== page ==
Why I Quit Algorithmic Trading to Do Web Startups
The kernel of this post originated as an overly long answer to a question posed to me on Google+, "So how come you stopped doing that stuff [automated / algorithmic trading]? Sounds like you'd have enough experience to be a successful algorithmic trader."
I spent the better part of six years, from roughly 1999 to 2004 and again in 2008, pursuing the chimeric fortunes of automated / algorithmic trading and while I never actually reached the promised land of a wildly successful trading system, along the way I did learn a lot about myself, the world, and how to write robust, highly perfomant code. The journey itself deserves its own post, or possibly several, as it was quite a strange adventure, but to get this subject kickstarted, I'll just begin with why I ultimately moved on to the web and startups.
1. An automated trading operation takes too much trading and operational capital (not to mention extremely low clearing rates, which are extremely hard to negotiate) to easily bootstrap on your own. Not that it's impossible, but it's definitely much less resource-intensive to attempt to make money from building web or mobile apps.
2. Every time I teamed up with a trader in an automated trading venture, their trading strategies and ideas ended up not working despite the fact that they had been previously successful (often remarkably successful) as either floor or screen traders. This usually meant that I had spent a year or more of my time coding up a state-of-the-art trading platform that amounted to nothing.
3. I'm not entirely convinced that it's all that possible to beat the market consistently, much less using algorithms, much less using self-learning algorithms (AKA data mining). From my perspective, buiding something that some number of people would be willing to pay for seems to be a much more tractable problem to solve. That said, I do think it "might" be possible to beat the market algorithmically if you had all the right pieces in place, the trick is just figuring out what those pieces might be.
4. If you spend years working on an automated trading project (usually in total secrecy) and it doesn't work out in the end, it can be hard to leverage that expertise for anything else. On the other hand, if you work on a web / mobile project and blog / tweet / podcast about the whole experience (which everyone knows you should do), the side effect is that you'll have built a public reputation that can later lead to all kinds of unexpected opportunities. This is what I refer to as increasing your luck surface area.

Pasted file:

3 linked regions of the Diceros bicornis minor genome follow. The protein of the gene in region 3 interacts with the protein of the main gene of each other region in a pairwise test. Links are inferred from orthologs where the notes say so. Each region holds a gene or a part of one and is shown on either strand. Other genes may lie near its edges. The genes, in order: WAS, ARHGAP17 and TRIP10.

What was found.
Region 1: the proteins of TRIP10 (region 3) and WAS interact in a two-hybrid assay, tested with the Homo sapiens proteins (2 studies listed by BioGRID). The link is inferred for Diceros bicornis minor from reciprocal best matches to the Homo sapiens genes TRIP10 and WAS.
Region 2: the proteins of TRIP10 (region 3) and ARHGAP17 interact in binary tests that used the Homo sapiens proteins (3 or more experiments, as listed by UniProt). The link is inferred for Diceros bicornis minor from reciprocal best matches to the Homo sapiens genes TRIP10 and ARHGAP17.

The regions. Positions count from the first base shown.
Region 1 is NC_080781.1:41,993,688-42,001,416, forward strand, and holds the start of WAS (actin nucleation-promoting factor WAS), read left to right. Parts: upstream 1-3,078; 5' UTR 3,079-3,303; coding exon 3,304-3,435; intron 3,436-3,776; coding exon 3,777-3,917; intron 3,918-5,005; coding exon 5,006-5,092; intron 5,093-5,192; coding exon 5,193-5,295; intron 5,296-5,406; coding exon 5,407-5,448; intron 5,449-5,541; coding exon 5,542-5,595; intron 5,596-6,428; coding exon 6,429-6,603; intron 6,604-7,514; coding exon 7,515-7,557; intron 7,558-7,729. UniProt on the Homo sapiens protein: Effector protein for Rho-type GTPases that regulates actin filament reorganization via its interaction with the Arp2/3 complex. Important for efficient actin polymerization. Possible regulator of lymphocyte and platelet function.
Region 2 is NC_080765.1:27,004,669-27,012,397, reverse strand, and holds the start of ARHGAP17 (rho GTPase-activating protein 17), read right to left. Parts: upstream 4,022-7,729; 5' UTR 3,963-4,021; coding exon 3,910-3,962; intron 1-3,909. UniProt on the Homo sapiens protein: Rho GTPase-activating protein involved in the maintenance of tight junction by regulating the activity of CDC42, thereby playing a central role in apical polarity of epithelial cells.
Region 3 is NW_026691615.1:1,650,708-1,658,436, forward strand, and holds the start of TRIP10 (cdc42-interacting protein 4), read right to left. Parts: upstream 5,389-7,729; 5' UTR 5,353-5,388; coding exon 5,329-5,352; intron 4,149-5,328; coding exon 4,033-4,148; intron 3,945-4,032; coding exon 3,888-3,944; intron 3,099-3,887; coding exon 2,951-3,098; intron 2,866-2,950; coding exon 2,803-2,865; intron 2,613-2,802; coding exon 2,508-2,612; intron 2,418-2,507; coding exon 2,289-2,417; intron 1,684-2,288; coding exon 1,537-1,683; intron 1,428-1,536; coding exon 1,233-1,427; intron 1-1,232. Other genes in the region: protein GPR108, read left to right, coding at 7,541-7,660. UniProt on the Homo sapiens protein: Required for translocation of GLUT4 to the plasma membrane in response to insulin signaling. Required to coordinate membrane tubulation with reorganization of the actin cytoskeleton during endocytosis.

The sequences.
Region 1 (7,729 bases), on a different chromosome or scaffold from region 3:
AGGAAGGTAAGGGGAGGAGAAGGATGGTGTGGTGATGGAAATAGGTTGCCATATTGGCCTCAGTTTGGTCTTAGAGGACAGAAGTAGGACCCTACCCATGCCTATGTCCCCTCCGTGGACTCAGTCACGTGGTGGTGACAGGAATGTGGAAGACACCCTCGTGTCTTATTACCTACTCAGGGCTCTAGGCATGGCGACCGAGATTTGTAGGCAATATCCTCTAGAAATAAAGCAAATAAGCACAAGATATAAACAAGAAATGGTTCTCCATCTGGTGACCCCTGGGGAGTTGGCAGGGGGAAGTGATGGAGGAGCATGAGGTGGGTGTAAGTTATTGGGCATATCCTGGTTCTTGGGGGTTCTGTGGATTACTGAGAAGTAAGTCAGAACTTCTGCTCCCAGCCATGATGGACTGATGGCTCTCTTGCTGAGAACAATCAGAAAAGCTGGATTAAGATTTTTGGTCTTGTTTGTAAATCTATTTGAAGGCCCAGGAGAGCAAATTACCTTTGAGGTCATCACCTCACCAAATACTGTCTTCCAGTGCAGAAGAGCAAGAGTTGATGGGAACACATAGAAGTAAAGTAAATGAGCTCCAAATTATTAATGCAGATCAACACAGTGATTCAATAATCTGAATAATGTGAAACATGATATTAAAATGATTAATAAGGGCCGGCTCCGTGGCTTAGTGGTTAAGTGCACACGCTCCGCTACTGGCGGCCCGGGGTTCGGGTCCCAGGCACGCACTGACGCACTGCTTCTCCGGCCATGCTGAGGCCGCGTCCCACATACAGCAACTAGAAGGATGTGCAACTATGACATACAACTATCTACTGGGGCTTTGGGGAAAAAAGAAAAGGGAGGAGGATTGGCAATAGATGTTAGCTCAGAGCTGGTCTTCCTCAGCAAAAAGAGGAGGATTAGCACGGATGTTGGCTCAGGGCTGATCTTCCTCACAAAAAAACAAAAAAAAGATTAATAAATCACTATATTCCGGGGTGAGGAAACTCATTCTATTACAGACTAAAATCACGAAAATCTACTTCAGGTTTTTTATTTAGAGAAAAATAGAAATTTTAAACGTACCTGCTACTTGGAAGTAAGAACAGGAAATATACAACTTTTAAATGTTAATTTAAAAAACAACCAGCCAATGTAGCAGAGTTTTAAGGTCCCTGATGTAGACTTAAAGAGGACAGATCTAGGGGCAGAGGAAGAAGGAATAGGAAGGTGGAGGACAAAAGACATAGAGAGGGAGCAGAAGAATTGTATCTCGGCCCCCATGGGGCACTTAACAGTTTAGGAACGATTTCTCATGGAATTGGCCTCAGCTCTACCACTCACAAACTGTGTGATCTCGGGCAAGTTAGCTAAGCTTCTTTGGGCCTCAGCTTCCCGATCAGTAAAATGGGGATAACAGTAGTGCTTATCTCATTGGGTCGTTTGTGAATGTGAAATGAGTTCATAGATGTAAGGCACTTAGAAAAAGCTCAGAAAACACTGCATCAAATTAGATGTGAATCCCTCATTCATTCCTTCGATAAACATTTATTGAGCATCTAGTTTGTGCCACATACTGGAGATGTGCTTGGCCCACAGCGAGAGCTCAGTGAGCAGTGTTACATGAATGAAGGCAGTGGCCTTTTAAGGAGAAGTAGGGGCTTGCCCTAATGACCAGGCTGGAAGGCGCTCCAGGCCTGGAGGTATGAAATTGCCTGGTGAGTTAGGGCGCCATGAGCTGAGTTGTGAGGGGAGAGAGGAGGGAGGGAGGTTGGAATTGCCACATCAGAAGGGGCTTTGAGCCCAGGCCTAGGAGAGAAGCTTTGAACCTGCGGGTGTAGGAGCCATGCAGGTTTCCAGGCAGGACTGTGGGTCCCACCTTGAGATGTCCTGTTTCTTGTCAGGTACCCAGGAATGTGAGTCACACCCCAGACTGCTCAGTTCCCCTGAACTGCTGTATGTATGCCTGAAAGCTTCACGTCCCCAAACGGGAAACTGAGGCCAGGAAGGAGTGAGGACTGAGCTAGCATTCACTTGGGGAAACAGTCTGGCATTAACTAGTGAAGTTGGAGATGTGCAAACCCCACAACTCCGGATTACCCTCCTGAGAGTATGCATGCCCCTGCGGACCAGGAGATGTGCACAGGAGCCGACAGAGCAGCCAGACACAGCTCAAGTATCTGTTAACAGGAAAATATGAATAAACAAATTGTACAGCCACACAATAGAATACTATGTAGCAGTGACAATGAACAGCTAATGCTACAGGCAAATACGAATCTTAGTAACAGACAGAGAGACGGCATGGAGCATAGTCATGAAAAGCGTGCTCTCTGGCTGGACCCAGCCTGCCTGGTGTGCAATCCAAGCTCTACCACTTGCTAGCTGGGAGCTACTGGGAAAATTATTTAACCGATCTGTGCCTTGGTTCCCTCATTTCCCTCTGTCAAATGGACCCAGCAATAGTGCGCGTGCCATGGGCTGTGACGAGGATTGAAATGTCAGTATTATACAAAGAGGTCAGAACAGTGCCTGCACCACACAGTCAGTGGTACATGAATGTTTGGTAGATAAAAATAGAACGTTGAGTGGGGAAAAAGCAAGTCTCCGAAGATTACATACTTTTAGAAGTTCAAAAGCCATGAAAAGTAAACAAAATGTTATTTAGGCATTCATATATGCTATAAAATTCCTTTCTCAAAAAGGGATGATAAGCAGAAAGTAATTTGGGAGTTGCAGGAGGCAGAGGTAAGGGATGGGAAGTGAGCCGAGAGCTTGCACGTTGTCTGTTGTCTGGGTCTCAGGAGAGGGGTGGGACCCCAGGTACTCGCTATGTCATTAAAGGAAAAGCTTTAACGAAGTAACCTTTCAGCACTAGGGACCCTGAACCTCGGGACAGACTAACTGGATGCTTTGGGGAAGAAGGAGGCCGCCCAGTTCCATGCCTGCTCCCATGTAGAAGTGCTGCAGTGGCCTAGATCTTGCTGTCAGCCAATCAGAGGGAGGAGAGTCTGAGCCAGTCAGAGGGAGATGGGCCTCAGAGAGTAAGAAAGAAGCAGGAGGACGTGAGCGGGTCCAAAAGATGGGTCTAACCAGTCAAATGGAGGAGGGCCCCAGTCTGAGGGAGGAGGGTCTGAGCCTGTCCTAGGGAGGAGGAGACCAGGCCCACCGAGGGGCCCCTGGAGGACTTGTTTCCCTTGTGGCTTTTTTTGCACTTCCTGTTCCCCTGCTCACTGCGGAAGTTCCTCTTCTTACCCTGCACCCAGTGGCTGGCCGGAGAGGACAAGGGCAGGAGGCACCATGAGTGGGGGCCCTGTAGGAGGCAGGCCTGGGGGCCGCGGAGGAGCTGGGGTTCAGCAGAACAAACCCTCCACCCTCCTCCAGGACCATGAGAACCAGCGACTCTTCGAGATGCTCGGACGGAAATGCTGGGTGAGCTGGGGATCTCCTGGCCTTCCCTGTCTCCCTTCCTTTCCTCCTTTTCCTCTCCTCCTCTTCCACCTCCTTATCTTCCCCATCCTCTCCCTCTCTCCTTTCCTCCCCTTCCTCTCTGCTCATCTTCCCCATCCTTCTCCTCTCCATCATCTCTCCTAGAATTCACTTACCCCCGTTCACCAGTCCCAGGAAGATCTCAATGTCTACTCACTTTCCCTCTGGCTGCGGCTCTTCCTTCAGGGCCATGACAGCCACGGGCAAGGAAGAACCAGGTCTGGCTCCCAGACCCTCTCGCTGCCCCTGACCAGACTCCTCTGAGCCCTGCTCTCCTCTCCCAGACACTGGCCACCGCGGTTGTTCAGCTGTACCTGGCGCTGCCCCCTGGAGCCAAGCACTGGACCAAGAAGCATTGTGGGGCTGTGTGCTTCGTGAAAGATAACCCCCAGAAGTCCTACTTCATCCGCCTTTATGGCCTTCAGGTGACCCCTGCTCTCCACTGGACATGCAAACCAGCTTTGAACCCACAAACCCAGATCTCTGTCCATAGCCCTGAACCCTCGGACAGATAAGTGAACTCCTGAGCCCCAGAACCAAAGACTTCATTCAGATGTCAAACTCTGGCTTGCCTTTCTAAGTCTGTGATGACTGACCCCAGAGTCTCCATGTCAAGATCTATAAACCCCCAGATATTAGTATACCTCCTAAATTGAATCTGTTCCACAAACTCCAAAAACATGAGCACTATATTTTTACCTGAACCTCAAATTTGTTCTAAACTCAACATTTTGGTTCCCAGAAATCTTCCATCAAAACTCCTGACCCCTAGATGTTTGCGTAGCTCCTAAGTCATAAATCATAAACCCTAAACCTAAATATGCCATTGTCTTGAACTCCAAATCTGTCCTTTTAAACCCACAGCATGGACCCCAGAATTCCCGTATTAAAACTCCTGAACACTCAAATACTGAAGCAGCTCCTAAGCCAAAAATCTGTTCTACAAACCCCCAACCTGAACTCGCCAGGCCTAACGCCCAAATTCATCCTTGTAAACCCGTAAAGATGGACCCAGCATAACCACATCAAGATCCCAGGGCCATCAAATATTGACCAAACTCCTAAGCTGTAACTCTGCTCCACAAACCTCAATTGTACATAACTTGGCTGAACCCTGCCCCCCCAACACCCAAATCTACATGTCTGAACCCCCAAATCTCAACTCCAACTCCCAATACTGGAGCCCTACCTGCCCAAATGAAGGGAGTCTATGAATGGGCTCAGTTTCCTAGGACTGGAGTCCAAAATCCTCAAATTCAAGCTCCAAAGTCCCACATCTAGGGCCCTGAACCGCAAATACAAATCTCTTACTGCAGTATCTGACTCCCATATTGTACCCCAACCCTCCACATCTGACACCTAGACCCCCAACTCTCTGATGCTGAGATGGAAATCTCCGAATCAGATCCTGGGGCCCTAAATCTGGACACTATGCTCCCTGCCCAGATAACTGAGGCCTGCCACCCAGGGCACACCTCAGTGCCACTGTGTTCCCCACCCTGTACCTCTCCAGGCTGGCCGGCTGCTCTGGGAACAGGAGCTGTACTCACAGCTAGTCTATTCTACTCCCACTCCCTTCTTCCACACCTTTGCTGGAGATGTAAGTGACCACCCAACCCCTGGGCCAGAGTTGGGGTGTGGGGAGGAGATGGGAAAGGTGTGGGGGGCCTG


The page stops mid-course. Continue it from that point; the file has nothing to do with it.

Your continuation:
5. By building web and mobile applications, you're at least "attempting" to create value for the world and not just yourself. This may seem like a minor point, but if your trading venture doesn't succeed financially, you can't even fall back to the - "well, at least I made a lot of people happy, more productive, etc.". Plus, the thrill of having a large number of people use your software is something you'll never experience within the confines of an automated trading operation.
6. Trading is extremely stressful even if it's the machine itself that's doing the trading. In fact, I read a scientific study a while back that found that a losing trade is twice as psychologically draining as the equivalent winning trade is psychologically reinforcing, which basically means that you're generally going to be emotionally drained and operating at a psychological deficit at the end of every work day. I know a lot of startup founders like to talk about how hard startups are and about the incredible roller-coaster ride that is the startup life (which is true), but I got news for you, it doesn't compare to the grinding, gut-wrenching stress of trading, and frankly that's no way to live.
7. I've done a lot of the trading thing and while it's a fun and addictive game for sure, I found that traders are generally not my kind of people. The reason for this I think is that for most traders it's pretty much all about the money, and whenever anything is all or mostly about the money, it ends up having no soul. This reality turns out to be kind of depressing if you reflect on it for too long and I guess that's probably why most traders aren't all that self-reflective. That said, I'm not so sure this applies to algorithmic traders because from the few I've met they tend to love the technical challenge as much or more that the pursuit of fortune (which is not unlike technical startup founders).
8. The algorithmic trading world is so secretive that you rarely get to meet anyone else doing it, much less have the opportunity to discuss techniques, algorithms or experiences. As a result, there's little to no community to engage with, and in case you haven't already discovered this truth, being part of a community is a big part of what makes life fun.
Disclaimer: If I ever make a personal fortune from web startups, there's still a part of me that would like to give algorithmic trading one last try. There, I said it.